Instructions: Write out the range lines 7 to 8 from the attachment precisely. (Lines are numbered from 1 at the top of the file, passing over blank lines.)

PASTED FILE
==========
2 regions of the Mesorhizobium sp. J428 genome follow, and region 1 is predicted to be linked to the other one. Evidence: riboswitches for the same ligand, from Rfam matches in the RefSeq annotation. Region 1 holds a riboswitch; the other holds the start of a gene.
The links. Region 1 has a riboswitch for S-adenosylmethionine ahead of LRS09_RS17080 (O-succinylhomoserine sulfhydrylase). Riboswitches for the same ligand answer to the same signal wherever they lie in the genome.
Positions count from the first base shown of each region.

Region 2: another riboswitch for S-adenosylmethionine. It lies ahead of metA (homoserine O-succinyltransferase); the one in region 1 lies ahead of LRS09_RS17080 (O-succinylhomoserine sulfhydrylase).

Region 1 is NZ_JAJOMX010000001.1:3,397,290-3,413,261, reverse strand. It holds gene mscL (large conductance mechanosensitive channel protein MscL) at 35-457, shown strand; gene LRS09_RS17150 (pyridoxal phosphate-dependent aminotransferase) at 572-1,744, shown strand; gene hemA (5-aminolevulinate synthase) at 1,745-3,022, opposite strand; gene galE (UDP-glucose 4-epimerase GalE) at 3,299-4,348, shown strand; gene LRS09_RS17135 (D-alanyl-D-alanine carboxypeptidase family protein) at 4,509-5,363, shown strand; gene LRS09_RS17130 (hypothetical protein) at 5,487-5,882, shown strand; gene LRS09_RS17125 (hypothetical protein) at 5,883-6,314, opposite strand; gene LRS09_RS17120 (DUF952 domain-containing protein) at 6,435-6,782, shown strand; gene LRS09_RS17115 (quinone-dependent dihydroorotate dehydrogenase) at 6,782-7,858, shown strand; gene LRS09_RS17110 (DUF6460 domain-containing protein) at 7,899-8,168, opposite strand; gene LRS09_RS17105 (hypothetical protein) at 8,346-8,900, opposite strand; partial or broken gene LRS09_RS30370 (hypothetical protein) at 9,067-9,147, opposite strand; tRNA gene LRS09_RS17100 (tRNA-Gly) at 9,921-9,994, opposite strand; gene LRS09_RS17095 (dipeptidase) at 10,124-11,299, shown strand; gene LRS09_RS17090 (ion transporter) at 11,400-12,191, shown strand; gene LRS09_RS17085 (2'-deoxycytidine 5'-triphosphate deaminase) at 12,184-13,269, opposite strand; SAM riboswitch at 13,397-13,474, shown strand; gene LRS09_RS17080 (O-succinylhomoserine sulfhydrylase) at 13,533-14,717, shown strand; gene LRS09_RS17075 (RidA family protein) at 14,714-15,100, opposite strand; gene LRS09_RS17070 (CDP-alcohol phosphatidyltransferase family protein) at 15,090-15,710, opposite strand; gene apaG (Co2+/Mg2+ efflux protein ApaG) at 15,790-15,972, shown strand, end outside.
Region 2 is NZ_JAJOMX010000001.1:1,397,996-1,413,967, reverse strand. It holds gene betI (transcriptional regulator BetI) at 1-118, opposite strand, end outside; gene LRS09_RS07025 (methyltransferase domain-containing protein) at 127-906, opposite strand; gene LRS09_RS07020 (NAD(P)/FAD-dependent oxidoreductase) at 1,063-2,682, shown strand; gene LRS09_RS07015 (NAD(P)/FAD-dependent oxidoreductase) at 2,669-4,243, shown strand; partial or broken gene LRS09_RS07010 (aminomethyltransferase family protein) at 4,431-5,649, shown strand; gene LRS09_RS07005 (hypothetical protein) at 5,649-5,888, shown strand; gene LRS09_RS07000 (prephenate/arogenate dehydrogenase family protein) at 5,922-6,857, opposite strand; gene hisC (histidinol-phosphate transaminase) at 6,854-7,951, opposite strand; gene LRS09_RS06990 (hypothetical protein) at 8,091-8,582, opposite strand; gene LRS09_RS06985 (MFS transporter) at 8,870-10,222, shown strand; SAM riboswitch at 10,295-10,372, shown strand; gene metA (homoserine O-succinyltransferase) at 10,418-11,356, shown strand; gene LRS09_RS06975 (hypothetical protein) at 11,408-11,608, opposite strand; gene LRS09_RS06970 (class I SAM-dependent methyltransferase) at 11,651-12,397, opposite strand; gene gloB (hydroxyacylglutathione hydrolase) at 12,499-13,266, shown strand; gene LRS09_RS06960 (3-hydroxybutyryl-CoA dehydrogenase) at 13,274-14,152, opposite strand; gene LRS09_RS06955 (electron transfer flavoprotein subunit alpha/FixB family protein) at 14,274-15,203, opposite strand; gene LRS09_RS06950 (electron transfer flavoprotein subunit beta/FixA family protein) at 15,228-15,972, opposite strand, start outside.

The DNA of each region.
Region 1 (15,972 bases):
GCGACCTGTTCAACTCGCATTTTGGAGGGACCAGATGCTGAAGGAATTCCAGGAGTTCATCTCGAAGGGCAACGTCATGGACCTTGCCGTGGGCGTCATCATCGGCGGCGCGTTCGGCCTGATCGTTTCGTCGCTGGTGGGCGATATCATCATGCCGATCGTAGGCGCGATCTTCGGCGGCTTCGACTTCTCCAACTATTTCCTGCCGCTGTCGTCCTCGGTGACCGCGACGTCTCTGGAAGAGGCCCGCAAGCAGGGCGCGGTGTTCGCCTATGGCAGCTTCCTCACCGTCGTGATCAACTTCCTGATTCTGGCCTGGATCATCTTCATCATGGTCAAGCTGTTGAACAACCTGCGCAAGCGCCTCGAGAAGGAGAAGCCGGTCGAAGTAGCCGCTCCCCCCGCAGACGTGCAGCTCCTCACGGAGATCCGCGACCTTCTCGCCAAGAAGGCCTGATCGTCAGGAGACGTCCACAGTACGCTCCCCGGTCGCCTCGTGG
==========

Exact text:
The DNA of each region.
Region 1 (15,972 bases):